ALS and Dementia


Anchor lead: What do ALS and a common form of dementia have in common? Elizabeth Tracey reports

ALS and a common form of dementia known as ‘frontotemporal’ share a defect, research by Jeffrey Rothstein, an ALS expert at Johns Hopkins, and colleagues has shown. It’s a place inside cells where materials are transported into the cell’s center, or nucleus. They do so via an opening called a pore, Rothstein explains.

Rothstein: What we learned is that of these 30 different proteins that make up the pore we literally analyzed almost every single one of them and we said well which one is being screwed up? We learned that eight of them seemed to drop out of the pore, the pore is still there but they’re missing elements so think of a Lego complex with a hole here, a hole there. And that affects transport through it. So why are they missing? Turns out what we learn is that one of them is like the domino, you take that one away and the pore disassembles. And conversely if you put that one back in, it reassembles, which no one had done before.  :31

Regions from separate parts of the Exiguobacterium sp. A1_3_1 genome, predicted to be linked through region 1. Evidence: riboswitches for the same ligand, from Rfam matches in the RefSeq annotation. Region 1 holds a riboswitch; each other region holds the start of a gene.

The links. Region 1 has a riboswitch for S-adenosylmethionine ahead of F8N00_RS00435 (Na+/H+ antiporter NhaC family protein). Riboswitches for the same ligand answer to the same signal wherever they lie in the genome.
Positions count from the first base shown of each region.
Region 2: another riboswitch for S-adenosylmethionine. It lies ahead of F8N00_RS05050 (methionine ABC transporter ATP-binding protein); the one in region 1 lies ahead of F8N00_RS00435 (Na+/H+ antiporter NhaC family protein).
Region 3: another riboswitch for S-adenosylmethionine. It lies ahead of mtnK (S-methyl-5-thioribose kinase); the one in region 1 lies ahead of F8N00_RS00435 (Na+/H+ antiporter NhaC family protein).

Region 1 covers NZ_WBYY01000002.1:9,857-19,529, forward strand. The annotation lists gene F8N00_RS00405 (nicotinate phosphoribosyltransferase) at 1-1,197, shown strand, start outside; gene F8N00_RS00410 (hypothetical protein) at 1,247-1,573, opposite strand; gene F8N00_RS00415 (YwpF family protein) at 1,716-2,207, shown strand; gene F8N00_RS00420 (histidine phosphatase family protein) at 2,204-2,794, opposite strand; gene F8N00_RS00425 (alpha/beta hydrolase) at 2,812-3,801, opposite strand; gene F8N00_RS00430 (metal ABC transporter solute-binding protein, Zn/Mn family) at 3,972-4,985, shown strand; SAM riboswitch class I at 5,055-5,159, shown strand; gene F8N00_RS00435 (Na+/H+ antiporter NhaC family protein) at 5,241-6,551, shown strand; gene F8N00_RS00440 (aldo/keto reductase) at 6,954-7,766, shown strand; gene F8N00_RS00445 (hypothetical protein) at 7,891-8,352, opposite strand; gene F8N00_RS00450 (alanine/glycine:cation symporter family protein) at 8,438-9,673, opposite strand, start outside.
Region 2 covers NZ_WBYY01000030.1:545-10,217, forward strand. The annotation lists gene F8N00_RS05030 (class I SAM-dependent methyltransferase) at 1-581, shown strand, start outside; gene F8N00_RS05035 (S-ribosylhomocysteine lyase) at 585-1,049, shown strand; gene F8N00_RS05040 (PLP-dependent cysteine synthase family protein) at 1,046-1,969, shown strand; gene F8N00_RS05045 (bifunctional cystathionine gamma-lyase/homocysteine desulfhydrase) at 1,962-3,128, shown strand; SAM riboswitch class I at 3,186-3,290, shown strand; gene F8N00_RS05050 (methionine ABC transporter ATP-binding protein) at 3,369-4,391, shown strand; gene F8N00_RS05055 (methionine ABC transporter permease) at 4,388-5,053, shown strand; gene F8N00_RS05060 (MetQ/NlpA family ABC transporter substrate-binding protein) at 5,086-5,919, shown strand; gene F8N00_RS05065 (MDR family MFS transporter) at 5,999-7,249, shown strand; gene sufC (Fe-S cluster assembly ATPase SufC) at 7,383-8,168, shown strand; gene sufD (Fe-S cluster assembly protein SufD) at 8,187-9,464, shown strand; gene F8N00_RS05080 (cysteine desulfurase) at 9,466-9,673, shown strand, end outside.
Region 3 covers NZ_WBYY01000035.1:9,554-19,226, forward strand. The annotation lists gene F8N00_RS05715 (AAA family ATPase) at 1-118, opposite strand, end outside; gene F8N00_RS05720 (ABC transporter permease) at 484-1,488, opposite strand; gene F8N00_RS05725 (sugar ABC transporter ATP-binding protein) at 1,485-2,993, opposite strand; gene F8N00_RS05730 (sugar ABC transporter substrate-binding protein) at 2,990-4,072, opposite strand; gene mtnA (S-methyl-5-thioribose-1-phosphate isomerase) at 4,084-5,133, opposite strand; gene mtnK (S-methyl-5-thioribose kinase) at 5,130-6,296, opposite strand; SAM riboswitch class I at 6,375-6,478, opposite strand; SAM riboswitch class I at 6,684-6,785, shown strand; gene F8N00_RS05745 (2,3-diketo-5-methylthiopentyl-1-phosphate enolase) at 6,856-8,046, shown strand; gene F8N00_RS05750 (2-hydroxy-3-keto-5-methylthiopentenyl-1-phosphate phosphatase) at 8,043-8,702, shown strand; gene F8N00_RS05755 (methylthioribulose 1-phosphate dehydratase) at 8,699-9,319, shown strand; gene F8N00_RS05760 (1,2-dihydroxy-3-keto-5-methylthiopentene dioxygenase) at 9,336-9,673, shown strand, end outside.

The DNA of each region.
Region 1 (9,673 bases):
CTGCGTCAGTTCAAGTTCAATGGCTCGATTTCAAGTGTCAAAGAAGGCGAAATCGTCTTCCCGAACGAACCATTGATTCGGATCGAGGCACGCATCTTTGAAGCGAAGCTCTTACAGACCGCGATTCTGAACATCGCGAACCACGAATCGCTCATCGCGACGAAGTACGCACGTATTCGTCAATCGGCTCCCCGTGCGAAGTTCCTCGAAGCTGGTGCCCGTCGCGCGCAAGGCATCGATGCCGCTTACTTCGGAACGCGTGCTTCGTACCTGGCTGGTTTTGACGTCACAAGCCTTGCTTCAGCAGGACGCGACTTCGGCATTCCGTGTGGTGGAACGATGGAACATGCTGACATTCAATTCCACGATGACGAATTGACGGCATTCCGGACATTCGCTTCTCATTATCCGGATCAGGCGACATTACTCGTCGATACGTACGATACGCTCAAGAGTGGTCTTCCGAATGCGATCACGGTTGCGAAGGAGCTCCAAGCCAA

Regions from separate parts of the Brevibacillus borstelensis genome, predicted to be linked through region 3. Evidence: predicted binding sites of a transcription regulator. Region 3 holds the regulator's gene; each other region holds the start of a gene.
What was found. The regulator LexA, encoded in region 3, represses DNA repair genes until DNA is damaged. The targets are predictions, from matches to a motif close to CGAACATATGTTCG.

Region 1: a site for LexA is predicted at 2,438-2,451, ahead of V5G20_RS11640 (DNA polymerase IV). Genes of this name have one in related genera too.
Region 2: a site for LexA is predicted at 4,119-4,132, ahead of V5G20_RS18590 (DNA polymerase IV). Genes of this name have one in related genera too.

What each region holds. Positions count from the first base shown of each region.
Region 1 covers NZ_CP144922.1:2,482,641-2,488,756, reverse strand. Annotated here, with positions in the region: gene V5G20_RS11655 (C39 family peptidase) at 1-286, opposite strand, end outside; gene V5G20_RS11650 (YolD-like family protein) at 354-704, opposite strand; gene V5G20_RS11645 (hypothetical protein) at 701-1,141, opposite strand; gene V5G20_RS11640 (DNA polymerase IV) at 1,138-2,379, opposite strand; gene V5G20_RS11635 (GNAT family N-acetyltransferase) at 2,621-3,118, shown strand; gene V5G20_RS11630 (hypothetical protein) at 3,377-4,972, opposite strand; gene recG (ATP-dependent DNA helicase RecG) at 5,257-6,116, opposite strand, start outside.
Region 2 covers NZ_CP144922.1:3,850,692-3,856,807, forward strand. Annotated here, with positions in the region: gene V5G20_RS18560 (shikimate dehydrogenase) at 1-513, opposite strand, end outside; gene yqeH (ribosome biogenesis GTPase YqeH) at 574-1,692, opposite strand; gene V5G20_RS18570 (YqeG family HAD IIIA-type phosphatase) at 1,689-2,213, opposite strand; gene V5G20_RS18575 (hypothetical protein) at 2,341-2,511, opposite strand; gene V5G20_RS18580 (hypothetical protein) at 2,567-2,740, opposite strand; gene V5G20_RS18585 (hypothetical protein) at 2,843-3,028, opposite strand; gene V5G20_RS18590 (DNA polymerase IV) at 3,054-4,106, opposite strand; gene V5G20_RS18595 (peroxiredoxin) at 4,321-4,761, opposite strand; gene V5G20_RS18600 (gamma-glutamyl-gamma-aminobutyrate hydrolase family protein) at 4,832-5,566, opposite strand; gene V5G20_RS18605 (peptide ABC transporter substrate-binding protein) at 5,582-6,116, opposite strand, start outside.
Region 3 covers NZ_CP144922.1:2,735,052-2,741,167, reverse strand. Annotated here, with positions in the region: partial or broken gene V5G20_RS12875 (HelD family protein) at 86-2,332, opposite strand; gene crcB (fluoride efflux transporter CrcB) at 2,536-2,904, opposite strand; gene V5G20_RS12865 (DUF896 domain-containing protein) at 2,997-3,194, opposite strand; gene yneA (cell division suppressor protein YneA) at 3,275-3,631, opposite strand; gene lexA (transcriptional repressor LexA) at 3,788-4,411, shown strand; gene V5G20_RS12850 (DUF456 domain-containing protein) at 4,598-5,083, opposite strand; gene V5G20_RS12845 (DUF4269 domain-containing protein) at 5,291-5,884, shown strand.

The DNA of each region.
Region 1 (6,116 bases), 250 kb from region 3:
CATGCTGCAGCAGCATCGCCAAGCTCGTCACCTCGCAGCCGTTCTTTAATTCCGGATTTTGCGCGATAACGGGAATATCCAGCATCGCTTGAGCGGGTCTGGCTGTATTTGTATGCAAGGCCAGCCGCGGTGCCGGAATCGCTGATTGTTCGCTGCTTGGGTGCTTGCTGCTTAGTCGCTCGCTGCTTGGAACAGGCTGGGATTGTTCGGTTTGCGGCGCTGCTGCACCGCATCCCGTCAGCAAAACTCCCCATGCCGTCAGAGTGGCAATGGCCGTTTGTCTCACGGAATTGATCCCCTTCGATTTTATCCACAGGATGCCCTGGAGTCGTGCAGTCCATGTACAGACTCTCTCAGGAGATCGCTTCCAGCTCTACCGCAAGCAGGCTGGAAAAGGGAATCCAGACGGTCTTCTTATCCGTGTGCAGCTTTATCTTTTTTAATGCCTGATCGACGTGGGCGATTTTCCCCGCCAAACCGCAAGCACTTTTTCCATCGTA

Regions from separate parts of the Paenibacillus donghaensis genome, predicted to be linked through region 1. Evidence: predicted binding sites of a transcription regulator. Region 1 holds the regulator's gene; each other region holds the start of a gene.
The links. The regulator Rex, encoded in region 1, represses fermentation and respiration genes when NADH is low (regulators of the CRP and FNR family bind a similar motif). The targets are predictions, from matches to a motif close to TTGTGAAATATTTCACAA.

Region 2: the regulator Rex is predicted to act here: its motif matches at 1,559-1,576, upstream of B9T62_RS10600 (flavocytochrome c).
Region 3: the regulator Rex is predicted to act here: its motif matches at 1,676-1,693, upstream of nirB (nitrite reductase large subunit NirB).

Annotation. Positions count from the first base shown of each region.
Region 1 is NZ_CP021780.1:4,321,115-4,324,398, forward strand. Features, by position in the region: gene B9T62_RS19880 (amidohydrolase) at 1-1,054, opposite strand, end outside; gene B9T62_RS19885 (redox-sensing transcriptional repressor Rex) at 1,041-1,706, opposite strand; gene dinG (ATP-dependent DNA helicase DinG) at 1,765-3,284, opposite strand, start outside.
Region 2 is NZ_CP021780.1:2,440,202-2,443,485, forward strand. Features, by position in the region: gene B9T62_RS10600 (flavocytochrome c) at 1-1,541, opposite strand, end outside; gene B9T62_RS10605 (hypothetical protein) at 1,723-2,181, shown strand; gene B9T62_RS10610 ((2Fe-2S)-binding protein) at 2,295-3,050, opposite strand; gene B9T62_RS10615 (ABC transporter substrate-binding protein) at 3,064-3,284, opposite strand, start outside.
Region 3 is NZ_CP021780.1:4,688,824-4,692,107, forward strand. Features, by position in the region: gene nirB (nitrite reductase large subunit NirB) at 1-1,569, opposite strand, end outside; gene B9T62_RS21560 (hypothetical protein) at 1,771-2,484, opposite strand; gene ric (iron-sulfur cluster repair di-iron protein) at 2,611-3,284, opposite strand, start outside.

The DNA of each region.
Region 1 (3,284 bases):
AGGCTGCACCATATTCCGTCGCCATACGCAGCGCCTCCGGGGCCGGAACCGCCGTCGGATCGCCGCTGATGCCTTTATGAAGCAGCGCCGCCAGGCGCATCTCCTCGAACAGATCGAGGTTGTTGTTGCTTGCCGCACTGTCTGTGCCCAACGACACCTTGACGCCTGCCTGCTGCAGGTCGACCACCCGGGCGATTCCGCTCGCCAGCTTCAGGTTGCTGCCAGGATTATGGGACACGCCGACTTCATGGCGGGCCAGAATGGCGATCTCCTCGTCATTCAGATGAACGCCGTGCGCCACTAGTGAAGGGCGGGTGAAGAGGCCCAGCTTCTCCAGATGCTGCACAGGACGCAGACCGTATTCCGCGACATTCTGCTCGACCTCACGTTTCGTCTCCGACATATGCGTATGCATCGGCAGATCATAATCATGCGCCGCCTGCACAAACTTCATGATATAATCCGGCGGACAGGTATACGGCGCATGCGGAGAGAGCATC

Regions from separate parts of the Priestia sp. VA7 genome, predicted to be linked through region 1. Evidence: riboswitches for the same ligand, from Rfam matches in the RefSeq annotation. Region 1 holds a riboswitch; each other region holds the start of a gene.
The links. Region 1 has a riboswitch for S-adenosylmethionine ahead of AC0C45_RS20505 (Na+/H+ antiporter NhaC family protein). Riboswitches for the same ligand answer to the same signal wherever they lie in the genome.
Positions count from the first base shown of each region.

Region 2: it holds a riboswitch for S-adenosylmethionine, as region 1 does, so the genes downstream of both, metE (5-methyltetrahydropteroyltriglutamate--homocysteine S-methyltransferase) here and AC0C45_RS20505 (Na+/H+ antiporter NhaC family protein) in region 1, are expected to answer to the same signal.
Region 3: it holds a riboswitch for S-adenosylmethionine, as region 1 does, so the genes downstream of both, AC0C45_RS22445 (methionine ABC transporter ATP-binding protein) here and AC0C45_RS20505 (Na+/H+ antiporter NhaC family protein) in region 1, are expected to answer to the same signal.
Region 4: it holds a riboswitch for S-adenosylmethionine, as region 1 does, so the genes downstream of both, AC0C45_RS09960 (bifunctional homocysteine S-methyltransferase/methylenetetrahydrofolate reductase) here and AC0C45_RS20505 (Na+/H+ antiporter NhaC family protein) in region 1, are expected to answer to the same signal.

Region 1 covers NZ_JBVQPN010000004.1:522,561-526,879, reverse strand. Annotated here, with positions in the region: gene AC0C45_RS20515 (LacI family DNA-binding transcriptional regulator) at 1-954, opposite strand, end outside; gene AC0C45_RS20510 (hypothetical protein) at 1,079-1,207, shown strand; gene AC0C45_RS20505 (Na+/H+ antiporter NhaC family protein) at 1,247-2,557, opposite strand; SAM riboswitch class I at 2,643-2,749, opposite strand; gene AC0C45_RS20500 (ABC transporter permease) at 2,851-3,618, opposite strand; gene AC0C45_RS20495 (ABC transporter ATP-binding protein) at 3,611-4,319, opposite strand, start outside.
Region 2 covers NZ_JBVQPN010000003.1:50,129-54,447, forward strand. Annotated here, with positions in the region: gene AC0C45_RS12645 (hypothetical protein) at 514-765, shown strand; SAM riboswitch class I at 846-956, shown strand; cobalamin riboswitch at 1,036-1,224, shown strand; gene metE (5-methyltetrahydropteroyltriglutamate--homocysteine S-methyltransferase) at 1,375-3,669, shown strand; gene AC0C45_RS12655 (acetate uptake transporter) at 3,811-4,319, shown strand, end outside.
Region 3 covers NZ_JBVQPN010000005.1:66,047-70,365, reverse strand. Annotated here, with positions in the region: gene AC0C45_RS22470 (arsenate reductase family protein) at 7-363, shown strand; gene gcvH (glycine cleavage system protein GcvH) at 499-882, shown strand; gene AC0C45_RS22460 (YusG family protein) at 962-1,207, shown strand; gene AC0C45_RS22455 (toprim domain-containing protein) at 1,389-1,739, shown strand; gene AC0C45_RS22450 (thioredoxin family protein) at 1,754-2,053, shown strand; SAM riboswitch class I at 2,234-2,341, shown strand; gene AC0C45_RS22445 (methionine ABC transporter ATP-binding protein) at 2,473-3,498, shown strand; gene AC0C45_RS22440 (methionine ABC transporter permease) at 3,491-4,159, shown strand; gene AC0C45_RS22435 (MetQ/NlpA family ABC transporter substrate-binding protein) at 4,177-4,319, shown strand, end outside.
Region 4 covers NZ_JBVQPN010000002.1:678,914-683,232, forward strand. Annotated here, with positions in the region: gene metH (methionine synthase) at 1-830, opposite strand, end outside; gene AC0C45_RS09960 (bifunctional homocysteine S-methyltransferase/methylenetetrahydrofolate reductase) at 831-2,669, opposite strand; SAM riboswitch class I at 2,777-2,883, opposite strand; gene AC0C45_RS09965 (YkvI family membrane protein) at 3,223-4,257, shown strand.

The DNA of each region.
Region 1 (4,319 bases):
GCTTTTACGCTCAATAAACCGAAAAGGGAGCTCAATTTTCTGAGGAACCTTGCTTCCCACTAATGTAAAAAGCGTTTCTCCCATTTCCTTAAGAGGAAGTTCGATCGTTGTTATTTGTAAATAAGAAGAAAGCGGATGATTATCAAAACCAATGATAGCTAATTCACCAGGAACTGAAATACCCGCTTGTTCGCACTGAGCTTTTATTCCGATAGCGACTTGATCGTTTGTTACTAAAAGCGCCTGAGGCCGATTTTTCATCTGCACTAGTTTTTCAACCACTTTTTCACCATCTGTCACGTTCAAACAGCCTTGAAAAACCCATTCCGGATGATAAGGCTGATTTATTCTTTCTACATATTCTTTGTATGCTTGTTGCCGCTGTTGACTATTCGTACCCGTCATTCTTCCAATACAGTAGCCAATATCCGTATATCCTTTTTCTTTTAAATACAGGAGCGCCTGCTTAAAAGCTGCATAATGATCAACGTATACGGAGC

Rothstein says the proteins that make up the pore usually remain in the cell for years, so they are also of interest in aging. At Johns Hopkins, I’m Elizabeth Tracey.